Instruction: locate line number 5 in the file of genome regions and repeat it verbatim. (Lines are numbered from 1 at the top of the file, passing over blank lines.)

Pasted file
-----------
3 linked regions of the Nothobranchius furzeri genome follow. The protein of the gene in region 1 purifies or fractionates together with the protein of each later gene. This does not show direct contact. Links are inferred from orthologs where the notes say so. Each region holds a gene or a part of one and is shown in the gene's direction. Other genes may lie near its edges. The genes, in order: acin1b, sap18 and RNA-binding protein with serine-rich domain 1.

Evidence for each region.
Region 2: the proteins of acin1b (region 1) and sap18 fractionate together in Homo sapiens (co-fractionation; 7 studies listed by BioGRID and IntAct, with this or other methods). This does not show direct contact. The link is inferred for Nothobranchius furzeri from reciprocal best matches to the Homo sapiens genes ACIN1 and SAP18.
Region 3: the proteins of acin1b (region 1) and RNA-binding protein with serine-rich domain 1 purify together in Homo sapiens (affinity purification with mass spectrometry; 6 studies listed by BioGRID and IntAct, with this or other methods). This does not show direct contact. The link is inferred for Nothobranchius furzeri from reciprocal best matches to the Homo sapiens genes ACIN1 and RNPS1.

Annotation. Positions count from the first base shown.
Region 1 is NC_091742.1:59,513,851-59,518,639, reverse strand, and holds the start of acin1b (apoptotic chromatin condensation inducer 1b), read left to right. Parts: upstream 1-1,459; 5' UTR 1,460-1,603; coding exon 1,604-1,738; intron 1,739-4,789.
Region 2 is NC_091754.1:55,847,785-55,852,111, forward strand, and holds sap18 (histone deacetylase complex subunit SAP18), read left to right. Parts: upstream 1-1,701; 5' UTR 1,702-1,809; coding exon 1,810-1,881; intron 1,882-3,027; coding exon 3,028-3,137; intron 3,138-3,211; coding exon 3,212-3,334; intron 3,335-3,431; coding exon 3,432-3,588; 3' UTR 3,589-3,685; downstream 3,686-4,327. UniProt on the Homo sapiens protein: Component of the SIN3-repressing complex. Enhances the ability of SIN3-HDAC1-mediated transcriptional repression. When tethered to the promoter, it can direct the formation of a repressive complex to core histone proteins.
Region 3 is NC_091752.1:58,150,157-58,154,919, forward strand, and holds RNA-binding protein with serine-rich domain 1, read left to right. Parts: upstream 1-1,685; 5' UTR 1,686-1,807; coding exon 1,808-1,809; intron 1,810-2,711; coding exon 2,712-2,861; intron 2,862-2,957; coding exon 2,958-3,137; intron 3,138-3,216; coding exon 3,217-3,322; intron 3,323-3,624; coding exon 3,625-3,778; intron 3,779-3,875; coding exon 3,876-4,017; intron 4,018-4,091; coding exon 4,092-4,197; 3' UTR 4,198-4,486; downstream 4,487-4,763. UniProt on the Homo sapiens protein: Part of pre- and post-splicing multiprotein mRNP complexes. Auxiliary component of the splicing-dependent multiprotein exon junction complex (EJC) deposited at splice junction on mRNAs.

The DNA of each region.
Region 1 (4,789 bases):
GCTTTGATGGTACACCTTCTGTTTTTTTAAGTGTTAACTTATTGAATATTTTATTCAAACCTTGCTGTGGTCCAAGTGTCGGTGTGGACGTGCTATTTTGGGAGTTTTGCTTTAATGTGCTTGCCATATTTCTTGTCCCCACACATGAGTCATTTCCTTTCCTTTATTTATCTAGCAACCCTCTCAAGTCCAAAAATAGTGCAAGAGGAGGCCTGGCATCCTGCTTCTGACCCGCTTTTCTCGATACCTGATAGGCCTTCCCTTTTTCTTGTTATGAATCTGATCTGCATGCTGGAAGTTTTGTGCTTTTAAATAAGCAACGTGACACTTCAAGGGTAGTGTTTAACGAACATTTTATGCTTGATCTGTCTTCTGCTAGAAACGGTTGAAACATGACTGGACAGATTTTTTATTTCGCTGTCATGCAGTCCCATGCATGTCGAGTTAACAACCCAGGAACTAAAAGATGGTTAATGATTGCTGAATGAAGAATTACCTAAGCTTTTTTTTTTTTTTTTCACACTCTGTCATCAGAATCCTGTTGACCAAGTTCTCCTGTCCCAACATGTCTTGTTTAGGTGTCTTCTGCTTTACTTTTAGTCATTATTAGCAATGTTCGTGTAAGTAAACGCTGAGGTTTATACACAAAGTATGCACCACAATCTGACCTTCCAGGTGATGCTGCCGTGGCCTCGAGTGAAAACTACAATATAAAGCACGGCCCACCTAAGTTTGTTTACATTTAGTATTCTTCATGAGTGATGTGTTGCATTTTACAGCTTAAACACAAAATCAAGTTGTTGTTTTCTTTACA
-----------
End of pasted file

Annotation. Positions count from the first base shown.